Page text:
I have a 98 passport that keeps overheating. I have replaced the thermostat, radiator, and fan clutch. It doesn't run hot when idling but soon as I start driving it starts overheating. I don't have water in my oil and there's no white smoke so I don't think the head gasket is blown.
I have tried everything I can think of. Can the water pump be bad without the bearings being gone or leaking?
The impeller can break off the water pump's shaft but that's more common on Volkswagens with plastic impellers. Are you seeing bubbles in the reservoir? If that's why you think it's overheating, that is due to a leaking head gasket. The clue is bubbles from boiling coolant will have steam associated with it. Bubbles from a leaking head gasket often don't produce much steam, especially when the engine is cold.
February, 25, 2012 AT 1:28 AM
It does run hot. But I can let it sit and idle for 30 minutes or even hold it at 2500 rpm for a couple minutes and everything is fine but soon as I make it around the block it starts running hot. But no bubbles in the reservoir until it runs hot
February, 25, 2012 AT 1:31 AM
And also I just bought the car and drove it 45 minutes on the interstate to my house and it did fine on the interstate but when its going through town it overheats
February, 25, 2012 AT 3:58 AM
The multiple observations are conflicting but I have heard of similar situations caused by an inoperative electric radiator fan. Natural air flow at higher speeds cools the radiator without needing the fan. When standing still and not producing much power, many newer radiators are so efficient they dissipate enough heat to the surrounding air without needing the fan, but the added power needed for driving at slow speeds generates more heat. That's when the fan is needed. Check that first to see if it turns on.
February, 25, 2012 AT 4:49 AM
Are you talking about the fan thats in front of the condensor? Thats the only electric fan on this model. Guess I will get a pressure tester from autozone that hooks to the radiator and see if its holding pressure. If it is losing pressure does that mean a head gasket? That is my last question I promise. Thanks for the advice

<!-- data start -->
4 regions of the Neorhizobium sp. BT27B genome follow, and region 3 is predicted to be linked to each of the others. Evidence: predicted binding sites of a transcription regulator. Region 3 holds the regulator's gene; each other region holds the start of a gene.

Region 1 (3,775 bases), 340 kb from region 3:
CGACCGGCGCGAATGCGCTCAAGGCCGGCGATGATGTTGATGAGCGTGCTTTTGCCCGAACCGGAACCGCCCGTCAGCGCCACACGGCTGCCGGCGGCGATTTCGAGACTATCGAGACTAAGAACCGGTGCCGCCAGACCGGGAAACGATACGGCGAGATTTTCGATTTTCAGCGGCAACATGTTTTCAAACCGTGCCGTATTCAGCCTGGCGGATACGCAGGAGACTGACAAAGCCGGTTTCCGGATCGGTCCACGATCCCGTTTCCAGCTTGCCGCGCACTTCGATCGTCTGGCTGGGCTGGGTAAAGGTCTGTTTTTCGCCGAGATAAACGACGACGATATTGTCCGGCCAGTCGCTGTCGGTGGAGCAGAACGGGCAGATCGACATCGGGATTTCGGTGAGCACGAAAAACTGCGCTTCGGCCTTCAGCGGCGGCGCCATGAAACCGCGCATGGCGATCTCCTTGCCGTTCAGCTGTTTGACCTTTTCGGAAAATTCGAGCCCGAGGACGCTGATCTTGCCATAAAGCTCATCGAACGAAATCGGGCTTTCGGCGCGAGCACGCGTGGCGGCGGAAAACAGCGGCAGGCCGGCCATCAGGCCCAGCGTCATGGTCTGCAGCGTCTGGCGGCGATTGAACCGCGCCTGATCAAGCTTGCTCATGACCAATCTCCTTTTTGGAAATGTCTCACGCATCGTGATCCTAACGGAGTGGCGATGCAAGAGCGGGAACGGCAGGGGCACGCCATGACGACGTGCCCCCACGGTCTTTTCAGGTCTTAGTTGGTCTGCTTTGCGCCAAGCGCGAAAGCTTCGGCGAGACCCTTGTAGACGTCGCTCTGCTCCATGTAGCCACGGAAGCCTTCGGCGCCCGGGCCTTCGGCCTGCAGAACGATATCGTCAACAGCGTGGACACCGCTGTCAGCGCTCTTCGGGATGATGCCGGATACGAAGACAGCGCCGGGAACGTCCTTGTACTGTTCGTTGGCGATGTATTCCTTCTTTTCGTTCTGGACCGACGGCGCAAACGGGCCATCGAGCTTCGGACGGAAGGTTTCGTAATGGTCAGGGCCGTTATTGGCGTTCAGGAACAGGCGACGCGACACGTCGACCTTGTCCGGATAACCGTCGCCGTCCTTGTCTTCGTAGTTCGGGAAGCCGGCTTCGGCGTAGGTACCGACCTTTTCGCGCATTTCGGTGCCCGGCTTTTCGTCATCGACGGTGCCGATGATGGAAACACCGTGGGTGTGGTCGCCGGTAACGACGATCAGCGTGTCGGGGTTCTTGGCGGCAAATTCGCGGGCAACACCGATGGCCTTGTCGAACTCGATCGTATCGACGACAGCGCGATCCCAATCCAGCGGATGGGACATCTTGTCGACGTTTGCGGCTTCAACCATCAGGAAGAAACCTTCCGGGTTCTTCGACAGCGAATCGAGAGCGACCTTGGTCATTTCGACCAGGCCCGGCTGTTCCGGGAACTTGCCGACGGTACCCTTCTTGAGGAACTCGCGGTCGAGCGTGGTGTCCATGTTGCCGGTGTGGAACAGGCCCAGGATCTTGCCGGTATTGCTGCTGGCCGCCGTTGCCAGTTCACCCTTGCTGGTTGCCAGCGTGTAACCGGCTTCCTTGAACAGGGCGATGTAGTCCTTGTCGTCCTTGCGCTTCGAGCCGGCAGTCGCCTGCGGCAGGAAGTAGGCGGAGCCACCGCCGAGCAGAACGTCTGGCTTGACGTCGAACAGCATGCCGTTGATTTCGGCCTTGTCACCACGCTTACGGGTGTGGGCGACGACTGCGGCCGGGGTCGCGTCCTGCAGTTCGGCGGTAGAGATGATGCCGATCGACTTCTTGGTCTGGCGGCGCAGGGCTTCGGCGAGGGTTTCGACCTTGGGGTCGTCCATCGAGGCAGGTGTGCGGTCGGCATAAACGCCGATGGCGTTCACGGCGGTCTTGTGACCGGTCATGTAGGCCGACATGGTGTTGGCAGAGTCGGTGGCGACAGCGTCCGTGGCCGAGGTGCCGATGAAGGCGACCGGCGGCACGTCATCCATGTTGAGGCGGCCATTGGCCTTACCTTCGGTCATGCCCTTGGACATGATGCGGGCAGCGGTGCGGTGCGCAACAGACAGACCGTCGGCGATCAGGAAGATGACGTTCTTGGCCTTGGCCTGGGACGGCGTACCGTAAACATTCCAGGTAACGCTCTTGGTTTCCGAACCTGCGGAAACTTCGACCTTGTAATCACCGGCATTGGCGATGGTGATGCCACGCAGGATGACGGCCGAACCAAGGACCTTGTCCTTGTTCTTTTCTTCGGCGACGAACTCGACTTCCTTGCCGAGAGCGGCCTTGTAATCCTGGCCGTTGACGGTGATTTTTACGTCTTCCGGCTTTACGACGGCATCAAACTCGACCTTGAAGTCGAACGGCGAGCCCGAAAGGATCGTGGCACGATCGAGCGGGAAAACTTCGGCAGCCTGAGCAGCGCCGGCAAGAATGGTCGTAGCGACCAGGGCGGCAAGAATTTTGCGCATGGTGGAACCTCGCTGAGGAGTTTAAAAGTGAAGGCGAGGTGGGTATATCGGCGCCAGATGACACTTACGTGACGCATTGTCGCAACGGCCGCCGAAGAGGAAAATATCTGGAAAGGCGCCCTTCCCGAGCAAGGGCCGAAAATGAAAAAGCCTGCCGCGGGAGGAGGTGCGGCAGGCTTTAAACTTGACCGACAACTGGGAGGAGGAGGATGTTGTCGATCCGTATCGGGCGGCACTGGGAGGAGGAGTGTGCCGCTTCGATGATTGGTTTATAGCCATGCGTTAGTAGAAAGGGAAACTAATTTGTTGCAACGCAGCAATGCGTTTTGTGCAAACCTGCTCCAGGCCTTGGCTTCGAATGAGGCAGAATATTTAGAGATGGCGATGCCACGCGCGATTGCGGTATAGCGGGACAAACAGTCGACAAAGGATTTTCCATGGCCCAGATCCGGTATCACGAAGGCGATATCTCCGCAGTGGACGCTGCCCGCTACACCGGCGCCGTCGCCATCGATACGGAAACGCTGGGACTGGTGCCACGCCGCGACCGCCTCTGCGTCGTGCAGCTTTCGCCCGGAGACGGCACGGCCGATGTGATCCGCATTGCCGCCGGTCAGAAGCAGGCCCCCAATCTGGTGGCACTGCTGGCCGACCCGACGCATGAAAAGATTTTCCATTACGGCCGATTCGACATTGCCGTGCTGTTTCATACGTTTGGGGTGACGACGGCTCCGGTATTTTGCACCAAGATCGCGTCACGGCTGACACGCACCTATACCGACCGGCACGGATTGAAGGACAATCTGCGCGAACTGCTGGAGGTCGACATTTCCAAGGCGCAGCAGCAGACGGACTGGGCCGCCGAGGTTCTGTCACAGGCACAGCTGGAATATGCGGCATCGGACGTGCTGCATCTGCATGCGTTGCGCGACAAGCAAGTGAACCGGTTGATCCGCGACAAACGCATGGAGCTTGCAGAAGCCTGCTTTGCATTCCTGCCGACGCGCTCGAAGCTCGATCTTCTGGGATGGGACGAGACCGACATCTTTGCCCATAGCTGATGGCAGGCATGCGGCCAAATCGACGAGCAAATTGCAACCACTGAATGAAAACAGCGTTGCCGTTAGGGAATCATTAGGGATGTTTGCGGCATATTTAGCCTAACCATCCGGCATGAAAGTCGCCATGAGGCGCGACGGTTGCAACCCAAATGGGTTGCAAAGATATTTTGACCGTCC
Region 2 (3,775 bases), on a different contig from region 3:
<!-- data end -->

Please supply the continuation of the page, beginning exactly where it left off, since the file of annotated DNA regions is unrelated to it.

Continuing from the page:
February, 25, 2012 AT 6:36 AM
The pressure cap only raises the boiling point of the water in the coolant. It's common for cooling systems to hit more than 220 degrees. A 15 pound cap increases the boiling point by 45 degrees.
Is there a belt-driven fan? If the condenser is off to the side of the radiator, the should be two fans. If the condenser is in front of the radiator, there will be only one fan. Check if that fan is turning on.
February, 25, 2012 AT 12:09 PM
Ensure the clutch fan blades has not been installed reversely, which would affect the air being pulled by the fans and also the fan shroud is in good condition.
February, 26, 2012 AT 12:26 AM
Another day spent working on this thing and this is what I came up with. When it starts to run hot the heater barely works then all of a sudden the heater starts working good and the temp goes back to normal. Got a mechanic coming tomorrow. But do you have any idea what could cause this? And I also checked the pressure and no leaks. So.
February, 26, 2012 AT 12:57 AM
Based on the heater observation, it sounds like the coolant is stopping circulating intermittently. That could be due to a loose impeller on the water pump, but that's rare, a slipping water pump belt including those that are driven by the back side of the timing belt, and an air pocket by the thermostat.
Thermostats will not open in the presence of hot air. They must be hit with hot liquid. If a head gasket is leaking and allowing combustion gases to get into the cooling system, an air pocket could form by the thermostat and cause it to close. Hot coolant won't circulate to the radiator or to the heater core.
Your mechanic can test for a head gasket leak with a glass cylinder with two chambers partially filled with a special dark blue liquid. He draws air from the radiator while the car is running. If combustion gases are present, the liquid will turn bright yellow.